Contributor: Jeffrey Gillan
Agency/Company Operating the Sensor
Commercially operated by DigitalGlobe
Launched in 2001, Quickbird is a high spatial resolution spaceborne sensor capable of panchromatic imaging at .61 cm. The sensor also has 4 multispectral bands with resolutions of 2.44 m at nadir. The imagery can sufficiently distinguish man-made features on the landscape and serve as an excellent base map for GIS applications. Regarding rangeland management, Quickbird imagery has primarily been used to classify vegetation types on a fine scale.
With Quickbird imagery and most other high spatial resolution commercial sensors, image acquisition can be expensive. Quickbird is a “tasking satellite” meaning it only gathers data on-demand and does not constantly image and archive the earth. Previously acquired Quickbird images are stored in DigitalGlobe’s archive and can be purchased. Acquiring archived data is considerably less expensive than tasking, but may be limited depending on your area of interest and specific date requirements. Another potential drawback to QuickBird imagery is that its high resolution can be challenging to work with for very large (e.g. , bigger than 50,000 ac) landscapes.
Describe the sensor specifications such as spectral bands and wavelengths (e.g., in a table)
Quickbird imagery is recorded by the sensor in 11-bit radiometric precision (values from 0 to 2047), but is delivered in 8-bit (0 to 255) and 16-bit (0 to 65,535) products.
|4||2.44m (nadir)||0.760-0.900||Near Infrared|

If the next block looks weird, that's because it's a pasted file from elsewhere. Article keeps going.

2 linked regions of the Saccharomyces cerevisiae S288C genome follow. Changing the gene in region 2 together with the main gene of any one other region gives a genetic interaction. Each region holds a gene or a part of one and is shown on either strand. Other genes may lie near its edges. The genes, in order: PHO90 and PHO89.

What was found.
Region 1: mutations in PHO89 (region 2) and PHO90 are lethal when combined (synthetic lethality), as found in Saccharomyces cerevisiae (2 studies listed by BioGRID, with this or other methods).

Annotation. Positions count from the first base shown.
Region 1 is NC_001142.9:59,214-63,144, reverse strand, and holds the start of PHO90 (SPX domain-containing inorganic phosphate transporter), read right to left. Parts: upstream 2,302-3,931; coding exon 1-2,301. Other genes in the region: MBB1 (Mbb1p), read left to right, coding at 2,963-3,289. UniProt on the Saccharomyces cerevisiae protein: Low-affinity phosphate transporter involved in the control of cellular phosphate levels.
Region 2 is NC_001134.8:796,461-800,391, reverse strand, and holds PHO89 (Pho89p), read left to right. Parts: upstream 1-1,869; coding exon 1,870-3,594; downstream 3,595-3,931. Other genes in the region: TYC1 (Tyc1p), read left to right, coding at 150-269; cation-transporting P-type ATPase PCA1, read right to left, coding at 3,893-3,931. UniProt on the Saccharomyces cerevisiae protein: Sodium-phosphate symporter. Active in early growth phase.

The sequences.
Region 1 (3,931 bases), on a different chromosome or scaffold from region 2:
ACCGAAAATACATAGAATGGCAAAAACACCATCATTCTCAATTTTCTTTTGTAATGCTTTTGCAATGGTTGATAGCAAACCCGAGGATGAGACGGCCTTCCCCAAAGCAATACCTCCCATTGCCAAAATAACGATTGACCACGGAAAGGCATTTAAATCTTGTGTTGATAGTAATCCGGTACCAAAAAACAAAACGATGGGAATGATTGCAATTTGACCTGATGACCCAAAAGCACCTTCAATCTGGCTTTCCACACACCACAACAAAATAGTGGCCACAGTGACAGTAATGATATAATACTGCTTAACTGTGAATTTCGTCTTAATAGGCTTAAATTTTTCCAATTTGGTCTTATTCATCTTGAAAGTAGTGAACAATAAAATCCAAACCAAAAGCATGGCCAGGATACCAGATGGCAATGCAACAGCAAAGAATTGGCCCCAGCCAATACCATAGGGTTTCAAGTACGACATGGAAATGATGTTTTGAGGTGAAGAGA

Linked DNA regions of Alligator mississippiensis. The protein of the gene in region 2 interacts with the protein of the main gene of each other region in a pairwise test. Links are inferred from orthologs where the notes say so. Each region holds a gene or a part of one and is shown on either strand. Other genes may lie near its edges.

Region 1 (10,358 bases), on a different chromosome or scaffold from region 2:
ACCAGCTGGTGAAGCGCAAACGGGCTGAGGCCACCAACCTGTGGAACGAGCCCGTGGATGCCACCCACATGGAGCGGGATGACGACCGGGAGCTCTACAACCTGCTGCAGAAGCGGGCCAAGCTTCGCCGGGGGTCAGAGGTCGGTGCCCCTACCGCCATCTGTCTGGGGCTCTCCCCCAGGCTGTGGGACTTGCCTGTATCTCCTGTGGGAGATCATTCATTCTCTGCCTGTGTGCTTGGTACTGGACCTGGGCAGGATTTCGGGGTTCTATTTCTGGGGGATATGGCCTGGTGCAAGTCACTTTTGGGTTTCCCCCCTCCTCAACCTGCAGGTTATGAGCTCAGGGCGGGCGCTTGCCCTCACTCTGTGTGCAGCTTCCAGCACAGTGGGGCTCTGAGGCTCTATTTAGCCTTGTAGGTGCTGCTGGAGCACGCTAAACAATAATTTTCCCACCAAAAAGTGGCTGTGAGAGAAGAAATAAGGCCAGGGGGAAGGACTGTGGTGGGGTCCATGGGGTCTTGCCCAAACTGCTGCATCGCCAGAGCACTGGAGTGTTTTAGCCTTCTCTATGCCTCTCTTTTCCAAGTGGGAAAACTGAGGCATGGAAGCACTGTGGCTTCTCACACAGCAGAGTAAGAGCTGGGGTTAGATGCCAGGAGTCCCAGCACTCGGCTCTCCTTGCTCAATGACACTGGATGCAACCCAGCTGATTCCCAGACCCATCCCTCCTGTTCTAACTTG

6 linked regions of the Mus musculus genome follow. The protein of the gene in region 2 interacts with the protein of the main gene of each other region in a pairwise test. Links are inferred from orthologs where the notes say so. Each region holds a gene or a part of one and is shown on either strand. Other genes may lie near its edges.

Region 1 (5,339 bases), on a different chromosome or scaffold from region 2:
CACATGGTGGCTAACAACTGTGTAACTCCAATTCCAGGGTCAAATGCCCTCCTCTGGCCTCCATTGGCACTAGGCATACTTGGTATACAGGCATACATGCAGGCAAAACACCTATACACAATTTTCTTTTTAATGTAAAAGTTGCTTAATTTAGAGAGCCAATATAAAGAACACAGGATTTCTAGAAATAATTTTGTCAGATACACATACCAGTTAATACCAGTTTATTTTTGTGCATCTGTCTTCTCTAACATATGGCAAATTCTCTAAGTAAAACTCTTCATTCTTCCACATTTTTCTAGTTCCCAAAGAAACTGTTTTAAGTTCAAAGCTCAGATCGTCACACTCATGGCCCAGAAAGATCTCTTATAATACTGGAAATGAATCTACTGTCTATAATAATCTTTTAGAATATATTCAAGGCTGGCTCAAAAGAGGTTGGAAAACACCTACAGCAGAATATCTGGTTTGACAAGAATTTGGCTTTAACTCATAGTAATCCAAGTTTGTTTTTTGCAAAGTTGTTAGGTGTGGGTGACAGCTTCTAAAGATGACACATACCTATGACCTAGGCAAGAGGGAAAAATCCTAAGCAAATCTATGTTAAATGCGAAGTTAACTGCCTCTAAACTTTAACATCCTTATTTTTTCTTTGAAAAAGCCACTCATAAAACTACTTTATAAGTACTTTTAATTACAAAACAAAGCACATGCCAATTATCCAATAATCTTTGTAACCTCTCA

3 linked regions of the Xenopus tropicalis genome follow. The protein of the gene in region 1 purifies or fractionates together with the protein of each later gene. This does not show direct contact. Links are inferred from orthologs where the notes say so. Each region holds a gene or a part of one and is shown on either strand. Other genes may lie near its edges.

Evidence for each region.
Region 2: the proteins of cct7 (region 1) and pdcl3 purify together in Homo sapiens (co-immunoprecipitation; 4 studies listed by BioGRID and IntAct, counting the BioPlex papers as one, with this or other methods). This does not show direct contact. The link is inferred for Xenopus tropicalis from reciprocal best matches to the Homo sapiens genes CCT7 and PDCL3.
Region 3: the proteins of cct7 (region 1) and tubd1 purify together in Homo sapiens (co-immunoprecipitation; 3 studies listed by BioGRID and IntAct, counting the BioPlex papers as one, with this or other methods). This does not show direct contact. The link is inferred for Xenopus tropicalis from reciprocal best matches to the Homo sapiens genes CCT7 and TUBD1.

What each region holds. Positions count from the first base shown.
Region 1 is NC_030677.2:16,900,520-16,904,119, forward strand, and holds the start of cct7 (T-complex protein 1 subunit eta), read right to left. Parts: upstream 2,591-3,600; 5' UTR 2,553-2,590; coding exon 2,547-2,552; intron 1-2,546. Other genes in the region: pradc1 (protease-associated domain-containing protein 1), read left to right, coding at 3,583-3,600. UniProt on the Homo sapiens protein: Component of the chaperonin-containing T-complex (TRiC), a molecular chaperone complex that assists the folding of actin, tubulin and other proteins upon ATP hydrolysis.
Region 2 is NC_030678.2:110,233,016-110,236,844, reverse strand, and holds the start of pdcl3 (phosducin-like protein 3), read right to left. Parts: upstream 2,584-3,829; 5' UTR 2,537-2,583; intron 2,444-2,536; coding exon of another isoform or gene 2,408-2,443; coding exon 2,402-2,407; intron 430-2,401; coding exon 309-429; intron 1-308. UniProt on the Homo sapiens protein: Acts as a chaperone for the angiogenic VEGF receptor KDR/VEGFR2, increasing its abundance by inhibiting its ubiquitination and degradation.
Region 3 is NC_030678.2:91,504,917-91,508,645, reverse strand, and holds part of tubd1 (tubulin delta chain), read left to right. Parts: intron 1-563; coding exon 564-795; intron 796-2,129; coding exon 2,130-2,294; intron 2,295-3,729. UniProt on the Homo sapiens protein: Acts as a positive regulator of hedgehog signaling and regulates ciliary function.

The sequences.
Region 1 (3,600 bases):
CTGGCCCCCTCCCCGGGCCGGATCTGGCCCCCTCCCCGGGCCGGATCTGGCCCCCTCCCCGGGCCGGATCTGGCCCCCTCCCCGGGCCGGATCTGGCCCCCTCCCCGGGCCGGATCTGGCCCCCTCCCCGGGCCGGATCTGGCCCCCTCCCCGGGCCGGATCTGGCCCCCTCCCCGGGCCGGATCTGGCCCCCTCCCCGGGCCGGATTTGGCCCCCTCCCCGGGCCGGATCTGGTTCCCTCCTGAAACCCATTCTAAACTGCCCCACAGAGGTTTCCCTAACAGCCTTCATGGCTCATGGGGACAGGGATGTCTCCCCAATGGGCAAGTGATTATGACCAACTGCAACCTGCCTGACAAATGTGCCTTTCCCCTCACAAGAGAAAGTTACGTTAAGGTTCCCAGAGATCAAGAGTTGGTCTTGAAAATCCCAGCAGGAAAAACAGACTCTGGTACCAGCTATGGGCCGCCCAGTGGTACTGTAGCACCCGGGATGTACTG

Image footprint or swath width
Swath width is 16.5 km at nadir Tasked scene sizes are customizable and determined by the user
Because Quickbird is a positionable satellite, the resolution of the imagery will depend on how far off of nadir the satellite is looking.
450 km orbit altitude, sun synchronous, 1 to 3.5 days depending on latitude and off-nadir angle
2001 to present
Cost, Acquisition, Licensing
There are costs associated with Quickbird imagery. Products can be purchased directly from DigitaGlobe or one of its many resellers. Use this link to explore both options: http://www.digitalglobe.com/purchase
Products from DigitalGlobe come in three processing levels:
- Basic – Only radiometric distortions and internal sensor adjustments have been made to the data. Products are ordered by the scene (16.5 km x 16.5 km).
- Standard –Georectified and delivered in map projection. Area based ordering, meaning you have to specify your area of interest.
- Orthorectified – GIS ready with geometric and topographic correction, and delivered with a map projection. Area based ordering, meaning you have to specify your area of interest.
Standard Product prices:
- $14/km2 for 3 bands or panchromatic images
- $17/km2 for 4 bands
3 bands or panchromatic:
- Select: $25/km2
- Select Plus-$40/km2
- Single shot-$80/km2
- Select: $28/km2
- Select Plus-$43/km2
- Single shot-$83/km2
Tasked orders will also have a minimum area – typically 100 km2. Quickbird is commercial imagery and its use and redistribution is restricted by licensing agreements. Ordered image can be retrieved from an FTP site or send through the mail on CD or DVD. When the image is purchased from DigitalGlobe, the level of licensing is selected specifying how many groups and customers are allowed to use the image.